This makes it a very successful material for protective clothing and any fabric that is used near fire. Welding and foundry protective clothing, firefighting equipment and racing suits are a few examples.

Modern Apparel makes protective equipment and sells Kevlar® gloves and firefighting equipment.

This makes it a very successful material for protective clothing and any fabric that is used near fire.

Guardian Protective Clothing from Calgary Canada makes protective clothing and sells Aramid fiber protective Clothing used for firefighting, racing, oil patch, welding.

Under normal conditions it will not burn or sustain a flame. It is used as an Asbestos substitute

7-Good fabric integrity at elevated temperatures

Because it is so stable in high heat it does not distort at high temperature.

8-Non Conductive

Kevlar® is nonconductive but because it can absorb water, precautions need to be taken. Kevlar® cable covered with waterproof coating supplied by Barry Cordage is used as guy lines for transmission towers and other energized electrical environment

Another advantage of using non conductive guy-wiring, is that unlike steel cabling, there is no electrical or radio interference from Kevlar® and other aramids.

9-Sensitive to degradation from Ultraviolet Radiation

Aramid fibers will degrade in Sunlight and in high UV environment. Protective coatings are applied or it is enclosed in a layer of protective fiber as in some mixed fiber ropes.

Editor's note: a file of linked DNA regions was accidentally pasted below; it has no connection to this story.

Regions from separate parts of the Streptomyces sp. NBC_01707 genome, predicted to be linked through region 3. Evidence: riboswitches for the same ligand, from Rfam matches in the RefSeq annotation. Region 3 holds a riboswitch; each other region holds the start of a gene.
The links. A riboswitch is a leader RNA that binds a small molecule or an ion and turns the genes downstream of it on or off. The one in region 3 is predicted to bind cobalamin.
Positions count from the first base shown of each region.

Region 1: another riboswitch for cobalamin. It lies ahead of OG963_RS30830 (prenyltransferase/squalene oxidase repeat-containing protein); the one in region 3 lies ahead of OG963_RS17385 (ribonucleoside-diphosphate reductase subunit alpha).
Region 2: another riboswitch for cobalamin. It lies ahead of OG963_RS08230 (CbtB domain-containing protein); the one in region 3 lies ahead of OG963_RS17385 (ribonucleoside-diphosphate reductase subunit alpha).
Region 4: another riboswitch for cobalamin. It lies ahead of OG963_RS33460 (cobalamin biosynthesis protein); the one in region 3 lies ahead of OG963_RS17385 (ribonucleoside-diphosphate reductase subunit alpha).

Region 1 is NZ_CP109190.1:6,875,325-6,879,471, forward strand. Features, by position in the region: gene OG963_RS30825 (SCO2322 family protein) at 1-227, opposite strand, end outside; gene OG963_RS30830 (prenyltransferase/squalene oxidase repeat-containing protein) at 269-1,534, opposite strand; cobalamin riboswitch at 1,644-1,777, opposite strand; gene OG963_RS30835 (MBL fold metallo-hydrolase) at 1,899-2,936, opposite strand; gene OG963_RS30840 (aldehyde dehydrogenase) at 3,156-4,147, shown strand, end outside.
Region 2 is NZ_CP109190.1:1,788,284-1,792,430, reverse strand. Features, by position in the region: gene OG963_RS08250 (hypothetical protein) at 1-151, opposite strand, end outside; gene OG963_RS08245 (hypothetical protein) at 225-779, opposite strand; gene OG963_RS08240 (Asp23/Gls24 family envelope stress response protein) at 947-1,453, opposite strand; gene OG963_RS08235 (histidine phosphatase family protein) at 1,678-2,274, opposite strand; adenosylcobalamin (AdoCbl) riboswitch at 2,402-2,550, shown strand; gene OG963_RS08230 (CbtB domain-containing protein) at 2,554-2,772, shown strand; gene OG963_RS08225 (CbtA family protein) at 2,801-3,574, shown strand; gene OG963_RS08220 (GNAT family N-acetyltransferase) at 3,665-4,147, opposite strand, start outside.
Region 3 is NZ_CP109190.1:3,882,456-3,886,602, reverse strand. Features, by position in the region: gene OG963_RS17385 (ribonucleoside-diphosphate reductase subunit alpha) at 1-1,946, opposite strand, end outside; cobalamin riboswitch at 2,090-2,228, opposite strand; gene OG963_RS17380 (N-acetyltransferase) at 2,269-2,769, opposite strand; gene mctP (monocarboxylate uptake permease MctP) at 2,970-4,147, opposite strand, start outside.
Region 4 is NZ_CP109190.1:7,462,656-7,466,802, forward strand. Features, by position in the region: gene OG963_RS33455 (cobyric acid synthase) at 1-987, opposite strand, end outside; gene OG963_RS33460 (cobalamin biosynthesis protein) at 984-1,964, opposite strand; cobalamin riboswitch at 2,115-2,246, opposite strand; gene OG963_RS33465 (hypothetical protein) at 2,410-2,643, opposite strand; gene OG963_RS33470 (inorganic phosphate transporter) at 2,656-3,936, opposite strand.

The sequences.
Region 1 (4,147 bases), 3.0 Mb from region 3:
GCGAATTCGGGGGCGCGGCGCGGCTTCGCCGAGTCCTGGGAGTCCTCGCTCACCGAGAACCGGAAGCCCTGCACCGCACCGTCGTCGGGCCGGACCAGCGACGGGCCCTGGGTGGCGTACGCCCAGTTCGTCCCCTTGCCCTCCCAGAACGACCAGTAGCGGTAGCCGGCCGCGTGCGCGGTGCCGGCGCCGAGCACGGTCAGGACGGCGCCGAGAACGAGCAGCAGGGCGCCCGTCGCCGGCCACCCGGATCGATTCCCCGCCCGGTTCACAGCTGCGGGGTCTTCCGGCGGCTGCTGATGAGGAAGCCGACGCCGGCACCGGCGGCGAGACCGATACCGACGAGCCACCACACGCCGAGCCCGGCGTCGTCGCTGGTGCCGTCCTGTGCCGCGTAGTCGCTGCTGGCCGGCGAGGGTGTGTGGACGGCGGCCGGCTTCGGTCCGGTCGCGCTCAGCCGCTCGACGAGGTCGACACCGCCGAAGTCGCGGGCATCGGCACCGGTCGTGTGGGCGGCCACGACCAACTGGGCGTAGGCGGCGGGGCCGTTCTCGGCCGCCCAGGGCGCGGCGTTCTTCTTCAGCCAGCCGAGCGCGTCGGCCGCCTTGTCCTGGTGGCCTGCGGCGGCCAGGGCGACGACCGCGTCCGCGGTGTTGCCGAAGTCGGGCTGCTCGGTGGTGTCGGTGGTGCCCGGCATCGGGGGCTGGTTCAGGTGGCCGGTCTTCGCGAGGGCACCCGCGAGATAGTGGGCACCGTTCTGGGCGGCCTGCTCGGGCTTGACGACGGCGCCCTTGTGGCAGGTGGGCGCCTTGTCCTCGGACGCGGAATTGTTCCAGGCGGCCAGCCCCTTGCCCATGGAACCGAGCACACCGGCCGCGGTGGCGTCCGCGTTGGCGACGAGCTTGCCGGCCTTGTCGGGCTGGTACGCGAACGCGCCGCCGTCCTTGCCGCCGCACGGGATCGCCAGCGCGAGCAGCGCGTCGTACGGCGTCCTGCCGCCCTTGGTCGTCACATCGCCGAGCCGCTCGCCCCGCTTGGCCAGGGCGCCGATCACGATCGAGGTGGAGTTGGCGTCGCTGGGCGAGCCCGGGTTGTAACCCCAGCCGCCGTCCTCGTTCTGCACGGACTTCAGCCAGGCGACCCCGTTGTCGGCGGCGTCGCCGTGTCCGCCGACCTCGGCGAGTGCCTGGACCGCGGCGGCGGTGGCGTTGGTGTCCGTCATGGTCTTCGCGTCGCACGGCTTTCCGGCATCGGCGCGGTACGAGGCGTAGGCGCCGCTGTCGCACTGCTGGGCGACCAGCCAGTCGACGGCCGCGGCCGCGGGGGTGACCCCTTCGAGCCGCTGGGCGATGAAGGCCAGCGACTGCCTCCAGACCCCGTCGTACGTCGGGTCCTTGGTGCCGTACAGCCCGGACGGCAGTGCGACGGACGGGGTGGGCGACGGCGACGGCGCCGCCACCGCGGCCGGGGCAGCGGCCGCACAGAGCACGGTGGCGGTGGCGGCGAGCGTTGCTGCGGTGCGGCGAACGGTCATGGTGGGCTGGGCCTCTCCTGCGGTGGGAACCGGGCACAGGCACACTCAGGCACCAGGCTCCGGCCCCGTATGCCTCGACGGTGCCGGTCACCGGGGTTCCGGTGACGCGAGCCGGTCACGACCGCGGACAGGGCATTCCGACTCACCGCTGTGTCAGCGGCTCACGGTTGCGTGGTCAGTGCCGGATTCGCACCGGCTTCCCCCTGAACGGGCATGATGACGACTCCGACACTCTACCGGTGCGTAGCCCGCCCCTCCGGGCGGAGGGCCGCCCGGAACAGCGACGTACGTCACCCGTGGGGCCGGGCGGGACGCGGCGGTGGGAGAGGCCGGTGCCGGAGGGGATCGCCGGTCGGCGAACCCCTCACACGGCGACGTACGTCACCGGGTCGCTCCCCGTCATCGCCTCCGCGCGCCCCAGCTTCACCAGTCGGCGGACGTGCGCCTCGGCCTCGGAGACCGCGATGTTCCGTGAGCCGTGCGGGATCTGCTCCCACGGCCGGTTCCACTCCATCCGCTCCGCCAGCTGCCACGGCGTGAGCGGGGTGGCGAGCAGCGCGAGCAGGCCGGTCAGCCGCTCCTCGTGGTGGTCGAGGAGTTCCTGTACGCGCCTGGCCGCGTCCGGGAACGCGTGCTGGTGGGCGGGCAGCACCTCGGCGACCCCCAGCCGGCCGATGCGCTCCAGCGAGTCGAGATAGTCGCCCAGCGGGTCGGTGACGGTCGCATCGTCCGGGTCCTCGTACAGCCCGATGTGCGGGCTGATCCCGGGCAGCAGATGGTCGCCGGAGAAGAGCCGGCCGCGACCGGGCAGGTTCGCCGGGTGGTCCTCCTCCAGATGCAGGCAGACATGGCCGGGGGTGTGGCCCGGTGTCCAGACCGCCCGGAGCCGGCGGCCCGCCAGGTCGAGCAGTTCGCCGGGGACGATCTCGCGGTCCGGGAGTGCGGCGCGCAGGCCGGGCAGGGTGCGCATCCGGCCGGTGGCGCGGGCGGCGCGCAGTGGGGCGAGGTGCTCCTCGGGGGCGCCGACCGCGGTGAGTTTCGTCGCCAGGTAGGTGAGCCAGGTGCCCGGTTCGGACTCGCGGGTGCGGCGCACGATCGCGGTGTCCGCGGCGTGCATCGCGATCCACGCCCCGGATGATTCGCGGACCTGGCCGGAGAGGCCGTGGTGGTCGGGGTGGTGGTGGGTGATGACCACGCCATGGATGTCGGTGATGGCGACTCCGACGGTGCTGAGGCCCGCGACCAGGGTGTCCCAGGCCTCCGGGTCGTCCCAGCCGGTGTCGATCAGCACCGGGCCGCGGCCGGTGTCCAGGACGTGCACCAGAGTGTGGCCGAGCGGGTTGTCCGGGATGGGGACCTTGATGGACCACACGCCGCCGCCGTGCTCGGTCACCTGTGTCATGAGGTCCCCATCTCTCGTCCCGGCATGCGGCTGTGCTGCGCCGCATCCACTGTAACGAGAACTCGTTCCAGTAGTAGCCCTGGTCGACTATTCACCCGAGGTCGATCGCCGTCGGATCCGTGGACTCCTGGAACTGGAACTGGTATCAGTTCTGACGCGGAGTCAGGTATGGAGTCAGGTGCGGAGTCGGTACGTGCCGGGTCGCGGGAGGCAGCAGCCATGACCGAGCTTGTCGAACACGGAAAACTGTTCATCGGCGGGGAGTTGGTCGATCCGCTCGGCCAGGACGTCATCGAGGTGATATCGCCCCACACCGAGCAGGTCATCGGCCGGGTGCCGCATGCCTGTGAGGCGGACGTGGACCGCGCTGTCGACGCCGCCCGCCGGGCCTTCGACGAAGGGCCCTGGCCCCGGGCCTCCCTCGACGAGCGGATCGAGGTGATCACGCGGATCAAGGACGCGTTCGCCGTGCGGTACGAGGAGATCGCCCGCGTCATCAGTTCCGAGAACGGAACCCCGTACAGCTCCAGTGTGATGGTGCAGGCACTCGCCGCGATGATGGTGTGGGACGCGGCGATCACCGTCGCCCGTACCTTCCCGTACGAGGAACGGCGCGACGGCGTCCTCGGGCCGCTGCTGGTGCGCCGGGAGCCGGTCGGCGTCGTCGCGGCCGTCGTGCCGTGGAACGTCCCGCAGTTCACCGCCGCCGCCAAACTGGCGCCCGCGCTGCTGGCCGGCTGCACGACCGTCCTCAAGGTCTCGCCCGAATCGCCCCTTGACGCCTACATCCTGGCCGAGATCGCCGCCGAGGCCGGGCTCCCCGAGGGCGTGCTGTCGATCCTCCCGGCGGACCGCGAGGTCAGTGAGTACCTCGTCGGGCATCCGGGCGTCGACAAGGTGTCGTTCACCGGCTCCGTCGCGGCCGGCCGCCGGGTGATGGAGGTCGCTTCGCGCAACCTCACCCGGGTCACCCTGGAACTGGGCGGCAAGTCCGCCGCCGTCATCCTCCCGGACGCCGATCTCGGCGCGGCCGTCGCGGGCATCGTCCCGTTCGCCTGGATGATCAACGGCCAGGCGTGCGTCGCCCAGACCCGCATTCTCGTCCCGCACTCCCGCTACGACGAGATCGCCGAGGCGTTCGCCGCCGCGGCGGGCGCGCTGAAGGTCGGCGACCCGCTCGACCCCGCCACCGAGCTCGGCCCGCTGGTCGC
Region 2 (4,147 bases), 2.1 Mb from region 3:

Major Uses of Aramid Fibers

In Conclusion Kevlar's® and other aramids properties:

Aramid fibres have the highest strength to weight ratio compared to other commercially available fibres. Kevlar® manufactured by DuPont is one familiar brand name. Aramid fibre exhibits similar tensile strength to glass fibre, but can have modulus at least two times as great. Aramid is very tough allowing significant energy absorption but, compared to carbon, it is lower in compressive strength and has poorer adhesion to the matrix. It is also susceptible to moisture absorption. Aramid fibre properties depend on the manufacturing process and can vary quite a lot depending on the intended end use.

Aramid lines for boats

Because of the relatively poor compression strength of aramids, lines other than stays and standing rigging or guy-wires, are rarely used. Special attachment are required because standard grommets weaken the line. When aramid ropes are used, the lines are not stiff and flatten easily, so that when they go through a block the compression is minimized. When a rope goes through a block one side is under tension the other is compressed. This is more marked if the rope is stiff. Larger blocks also help minimise this.

Because of UV degradation aramid lines are usually enclosed in a protective covering.

On a personal note, we once had a kevlar canoe and found that if it hit a rock the kevlar tended to crack.

I try to be accurate and check my figures, but mistakes happen. Check the suitability of any material against the technical information provided by the manufacturer.

Test results can vary considerably from sample to sample, material manufacturing, or environmental conditions. The tables I provide are for comparison, not for planning critical builds. I believe the figures are as accurate as I can find but I did not do the tests myself.

Many of the strength figures I quote come from Wikipedia or from the actual manufacturer. I sometimes make mistakes (!!?!) in transcribing the data.

There are several different varieties of Kevlar®, Twaron® and Nomex®. Although they are all in the general class of Aramids their properties vary within a range. Aramids are also being produced in China under other names.

email me if you find mistakes, I'll fix them and we'll all benefit: Christine